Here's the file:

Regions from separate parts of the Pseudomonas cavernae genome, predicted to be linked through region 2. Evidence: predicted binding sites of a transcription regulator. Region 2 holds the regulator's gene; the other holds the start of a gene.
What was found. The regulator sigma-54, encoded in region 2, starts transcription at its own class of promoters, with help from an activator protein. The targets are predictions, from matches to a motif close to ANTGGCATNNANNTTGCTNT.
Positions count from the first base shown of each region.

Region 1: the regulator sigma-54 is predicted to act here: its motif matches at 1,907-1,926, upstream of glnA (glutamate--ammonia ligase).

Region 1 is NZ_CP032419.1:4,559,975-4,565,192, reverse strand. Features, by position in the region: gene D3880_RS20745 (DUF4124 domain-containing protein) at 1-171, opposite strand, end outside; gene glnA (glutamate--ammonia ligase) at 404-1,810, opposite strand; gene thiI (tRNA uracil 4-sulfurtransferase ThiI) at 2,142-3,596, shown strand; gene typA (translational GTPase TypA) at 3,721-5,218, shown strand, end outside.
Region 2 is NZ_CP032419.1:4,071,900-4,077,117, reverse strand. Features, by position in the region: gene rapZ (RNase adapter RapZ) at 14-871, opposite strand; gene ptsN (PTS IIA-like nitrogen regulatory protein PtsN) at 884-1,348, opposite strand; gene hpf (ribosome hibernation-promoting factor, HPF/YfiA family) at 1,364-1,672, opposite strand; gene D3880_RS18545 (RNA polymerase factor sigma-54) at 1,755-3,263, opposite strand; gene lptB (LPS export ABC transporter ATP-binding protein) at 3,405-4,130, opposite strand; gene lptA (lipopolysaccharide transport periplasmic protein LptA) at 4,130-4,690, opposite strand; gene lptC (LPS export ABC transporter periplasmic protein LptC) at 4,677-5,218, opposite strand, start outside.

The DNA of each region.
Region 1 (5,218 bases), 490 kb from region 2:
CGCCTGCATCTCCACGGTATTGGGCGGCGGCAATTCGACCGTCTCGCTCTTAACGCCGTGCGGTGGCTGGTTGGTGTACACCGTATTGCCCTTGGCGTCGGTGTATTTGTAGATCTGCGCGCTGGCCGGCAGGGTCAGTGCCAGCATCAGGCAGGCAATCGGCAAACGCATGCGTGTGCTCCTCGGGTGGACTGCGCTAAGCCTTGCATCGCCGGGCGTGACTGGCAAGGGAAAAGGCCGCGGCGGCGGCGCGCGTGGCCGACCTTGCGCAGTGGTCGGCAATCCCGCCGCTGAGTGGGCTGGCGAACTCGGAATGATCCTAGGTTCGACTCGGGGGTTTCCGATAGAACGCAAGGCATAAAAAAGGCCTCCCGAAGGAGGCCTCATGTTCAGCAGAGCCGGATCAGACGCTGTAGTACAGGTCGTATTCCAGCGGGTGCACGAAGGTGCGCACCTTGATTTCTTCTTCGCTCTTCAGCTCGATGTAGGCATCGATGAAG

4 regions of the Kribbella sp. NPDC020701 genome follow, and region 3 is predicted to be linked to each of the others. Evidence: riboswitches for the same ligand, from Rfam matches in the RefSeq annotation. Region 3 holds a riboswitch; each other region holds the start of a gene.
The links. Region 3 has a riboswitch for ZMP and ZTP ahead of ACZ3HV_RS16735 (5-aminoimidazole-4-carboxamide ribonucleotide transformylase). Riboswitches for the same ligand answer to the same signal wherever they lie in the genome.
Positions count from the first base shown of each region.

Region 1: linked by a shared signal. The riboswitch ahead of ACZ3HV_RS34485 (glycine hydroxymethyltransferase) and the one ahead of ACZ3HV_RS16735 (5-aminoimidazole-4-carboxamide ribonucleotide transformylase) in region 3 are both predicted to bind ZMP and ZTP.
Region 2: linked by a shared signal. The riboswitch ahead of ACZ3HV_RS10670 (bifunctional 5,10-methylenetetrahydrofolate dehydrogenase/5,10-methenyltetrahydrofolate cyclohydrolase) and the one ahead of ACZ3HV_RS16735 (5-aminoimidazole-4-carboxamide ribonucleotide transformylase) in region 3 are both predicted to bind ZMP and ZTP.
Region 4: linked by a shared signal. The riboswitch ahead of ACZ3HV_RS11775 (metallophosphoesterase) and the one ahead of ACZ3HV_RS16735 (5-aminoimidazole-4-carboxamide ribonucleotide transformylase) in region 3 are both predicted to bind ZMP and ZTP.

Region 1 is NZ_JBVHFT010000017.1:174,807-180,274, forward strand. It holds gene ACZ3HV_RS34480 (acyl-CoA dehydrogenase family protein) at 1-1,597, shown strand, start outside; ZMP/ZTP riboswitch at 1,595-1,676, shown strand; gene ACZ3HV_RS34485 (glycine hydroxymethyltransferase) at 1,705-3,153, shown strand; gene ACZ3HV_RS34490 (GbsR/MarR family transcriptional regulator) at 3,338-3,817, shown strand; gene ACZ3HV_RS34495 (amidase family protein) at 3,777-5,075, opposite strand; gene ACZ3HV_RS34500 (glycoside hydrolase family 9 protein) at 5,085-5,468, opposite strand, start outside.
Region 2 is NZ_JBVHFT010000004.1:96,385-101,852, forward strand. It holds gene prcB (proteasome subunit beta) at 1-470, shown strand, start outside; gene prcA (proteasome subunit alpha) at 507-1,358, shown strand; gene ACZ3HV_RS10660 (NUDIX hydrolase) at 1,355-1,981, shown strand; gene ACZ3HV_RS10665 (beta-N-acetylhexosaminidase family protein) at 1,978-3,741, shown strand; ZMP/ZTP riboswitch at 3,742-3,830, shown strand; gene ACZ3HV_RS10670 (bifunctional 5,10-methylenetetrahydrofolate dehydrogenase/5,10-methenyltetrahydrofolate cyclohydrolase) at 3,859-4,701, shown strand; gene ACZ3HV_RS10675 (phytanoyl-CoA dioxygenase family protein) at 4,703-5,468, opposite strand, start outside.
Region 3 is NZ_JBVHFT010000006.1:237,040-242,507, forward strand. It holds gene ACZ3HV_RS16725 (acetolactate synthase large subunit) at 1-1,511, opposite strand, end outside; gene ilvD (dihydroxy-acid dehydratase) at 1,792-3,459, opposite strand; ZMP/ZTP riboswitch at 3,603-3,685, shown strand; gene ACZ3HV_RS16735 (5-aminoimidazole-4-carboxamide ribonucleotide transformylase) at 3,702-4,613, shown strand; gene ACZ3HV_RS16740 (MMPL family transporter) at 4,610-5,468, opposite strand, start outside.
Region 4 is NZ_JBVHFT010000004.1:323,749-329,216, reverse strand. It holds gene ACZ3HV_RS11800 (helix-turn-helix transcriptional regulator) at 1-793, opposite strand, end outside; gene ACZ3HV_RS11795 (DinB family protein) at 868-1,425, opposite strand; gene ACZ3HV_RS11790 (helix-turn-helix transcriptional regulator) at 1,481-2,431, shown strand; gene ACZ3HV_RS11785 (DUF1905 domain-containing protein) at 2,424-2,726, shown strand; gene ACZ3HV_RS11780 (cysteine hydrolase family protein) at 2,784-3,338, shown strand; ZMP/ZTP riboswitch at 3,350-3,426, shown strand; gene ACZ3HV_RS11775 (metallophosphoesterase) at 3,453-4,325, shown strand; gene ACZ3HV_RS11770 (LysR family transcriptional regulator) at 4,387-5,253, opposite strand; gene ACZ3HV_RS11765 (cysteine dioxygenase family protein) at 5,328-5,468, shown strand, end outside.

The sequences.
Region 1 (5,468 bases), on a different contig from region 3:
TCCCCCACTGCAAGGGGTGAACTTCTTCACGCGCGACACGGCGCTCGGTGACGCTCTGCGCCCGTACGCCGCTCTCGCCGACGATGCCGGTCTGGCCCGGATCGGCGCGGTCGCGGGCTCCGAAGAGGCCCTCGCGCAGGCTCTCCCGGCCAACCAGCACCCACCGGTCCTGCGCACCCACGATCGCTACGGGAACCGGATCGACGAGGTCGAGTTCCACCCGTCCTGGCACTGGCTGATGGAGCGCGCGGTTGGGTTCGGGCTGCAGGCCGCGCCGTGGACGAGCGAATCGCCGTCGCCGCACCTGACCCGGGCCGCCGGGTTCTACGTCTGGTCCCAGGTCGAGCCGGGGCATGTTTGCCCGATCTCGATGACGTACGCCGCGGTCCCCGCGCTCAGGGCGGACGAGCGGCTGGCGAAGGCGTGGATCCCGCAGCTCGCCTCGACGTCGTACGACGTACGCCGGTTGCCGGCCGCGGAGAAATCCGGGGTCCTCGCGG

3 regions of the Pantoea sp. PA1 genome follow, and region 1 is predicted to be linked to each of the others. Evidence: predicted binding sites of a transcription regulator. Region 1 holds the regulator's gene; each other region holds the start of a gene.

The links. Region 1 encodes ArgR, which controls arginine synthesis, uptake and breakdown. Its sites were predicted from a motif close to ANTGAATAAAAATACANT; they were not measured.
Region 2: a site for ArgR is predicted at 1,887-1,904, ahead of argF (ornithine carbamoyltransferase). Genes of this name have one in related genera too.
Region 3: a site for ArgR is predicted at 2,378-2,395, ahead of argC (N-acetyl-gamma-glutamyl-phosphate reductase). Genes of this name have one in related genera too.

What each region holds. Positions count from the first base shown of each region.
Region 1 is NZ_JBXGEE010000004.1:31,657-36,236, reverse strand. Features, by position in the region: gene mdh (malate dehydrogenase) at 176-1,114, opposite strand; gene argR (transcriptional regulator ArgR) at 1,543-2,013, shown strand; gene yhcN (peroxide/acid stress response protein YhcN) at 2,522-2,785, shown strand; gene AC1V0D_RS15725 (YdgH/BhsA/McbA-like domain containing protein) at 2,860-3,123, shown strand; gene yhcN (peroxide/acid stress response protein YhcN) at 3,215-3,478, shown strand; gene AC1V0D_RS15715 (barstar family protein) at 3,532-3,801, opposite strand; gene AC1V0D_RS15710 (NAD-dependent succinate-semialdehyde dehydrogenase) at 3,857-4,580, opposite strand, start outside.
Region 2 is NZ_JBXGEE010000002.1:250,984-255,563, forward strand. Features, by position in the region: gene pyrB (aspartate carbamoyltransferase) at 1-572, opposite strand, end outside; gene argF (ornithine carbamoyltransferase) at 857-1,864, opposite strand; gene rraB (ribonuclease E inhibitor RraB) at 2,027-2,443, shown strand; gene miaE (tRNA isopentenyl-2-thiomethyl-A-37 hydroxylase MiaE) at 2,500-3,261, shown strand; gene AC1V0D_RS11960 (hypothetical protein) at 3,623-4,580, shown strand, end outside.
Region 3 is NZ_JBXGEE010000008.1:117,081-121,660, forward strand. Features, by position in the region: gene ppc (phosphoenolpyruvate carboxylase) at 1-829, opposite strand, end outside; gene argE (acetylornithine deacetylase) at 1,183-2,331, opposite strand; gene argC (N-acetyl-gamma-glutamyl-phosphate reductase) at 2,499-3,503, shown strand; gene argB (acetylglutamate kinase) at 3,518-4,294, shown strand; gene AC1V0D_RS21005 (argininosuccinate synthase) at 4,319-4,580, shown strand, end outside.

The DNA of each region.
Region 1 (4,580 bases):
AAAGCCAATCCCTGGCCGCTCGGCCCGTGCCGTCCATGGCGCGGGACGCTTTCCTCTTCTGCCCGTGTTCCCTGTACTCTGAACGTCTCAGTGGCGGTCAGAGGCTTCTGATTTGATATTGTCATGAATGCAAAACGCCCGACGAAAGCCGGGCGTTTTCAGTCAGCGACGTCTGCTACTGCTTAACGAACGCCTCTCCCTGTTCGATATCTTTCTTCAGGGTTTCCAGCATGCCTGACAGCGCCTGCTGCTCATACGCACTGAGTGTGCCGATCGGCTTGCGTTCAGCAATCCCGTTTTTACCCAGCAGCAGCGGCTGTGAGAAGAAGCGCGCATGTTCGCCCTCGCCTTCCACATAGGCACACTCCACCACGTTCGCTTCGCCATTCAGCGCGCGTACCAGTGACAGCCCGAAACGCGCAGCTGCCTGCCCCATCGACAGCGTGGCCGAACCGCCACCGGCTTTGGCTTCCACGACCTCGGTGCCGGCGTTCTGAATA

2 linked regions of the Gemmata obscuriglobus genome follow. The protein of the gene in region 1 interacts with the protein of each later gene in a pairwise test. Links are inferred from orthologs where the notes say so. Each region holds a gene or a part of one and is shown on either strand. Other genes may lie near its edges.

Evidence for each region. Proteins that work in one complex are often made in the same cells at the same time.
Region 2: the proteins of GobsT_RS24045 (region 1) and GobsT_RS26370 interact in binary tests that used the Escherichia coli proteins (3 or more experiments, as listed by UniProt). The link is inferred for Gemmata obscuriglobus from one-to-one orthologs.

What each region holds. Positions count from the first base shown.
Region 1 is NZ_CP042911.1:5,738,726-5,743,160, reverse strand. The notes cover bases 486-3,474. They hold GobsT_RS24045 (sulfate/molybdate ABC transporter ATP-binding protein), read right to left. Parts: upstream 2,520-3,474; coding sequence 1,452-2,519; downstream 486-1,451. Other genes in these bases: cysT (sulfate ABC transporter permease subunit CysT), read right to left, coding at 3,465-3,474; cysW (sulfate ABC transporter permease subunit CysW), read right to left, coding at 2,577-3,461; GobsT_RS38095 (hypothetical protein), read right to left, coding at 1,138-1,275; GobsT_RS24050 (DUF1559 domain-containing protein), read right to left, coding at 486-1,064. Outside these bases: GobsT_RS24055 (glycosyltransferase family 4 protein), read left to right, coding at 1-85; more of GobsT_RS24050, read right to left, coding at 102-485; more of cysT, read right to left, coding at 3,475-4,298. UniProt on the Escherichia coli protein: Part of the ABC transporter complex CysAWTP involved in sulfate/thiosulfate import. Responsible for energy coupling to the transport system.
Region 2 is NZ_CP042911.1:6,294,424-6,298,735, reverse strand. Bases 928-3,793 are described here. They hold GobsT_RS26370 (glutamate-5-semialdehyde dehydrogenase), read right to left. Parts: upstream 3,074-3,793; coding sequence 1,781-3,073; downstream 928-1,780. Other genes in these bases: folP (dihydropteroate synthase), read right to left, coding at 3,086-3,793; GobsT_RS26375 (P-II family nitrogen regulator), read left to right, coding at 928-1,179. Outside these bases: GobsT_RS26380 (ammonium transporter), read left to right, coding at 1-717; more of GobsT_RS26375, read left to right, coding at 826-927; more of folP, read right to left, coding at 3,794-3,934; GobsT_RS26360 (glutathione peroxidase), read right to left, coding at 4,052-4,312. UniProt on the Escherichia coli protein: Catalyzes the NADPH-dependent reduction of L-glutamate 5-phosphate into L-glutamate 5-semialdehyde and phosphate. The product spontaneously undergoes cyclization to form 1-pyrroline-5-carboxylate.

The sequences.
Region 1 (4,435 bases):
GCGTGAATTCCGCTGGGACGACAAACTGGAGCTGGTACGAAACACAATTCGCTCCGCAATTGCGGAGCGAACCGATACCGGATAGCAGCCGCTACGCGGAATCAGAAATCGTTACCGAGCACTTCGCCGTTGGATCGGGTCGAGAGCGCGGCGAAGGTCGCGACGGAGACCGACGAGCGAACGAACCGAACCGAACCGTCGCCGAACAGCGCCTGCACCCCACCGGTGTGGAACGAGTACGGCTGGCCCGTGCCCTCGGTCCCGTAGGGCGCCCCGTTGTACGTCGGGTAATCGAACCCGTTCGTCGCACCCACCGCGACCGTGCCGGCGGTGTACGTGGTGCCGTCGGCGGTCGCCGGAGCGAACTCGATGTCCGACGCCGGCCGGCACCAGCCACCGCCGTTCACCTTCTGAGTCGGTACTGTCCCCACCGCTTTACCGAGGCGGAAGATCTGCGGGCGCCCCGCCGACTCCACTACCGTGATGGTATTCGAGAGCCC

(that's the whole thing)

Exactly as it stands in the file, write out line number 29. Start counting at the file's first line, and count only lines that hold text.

Region 2 is NZ_JBXGEE010000002.1:250,984-255,563, forward strand. Features, by position in the region: gene pyrB (aspartate carbamoyltransferase) at 1-572, opposite strand, end outside; gene argF (ornithine carbamoyltransferase) at 857-1,864, opposite strand; gene rraB (ribonuclease E inhibitor RraB) at 2,027-2,443, shown strand; gene miaE (tRNA isopentenyl-2-thiomethyl-A-37 hydroxylase MiaE) at 2,500-3,261, shown strand; gene AC1V0D_RS11960 (hypothetical protein) at 3,623-4,580, shown strand, end outside.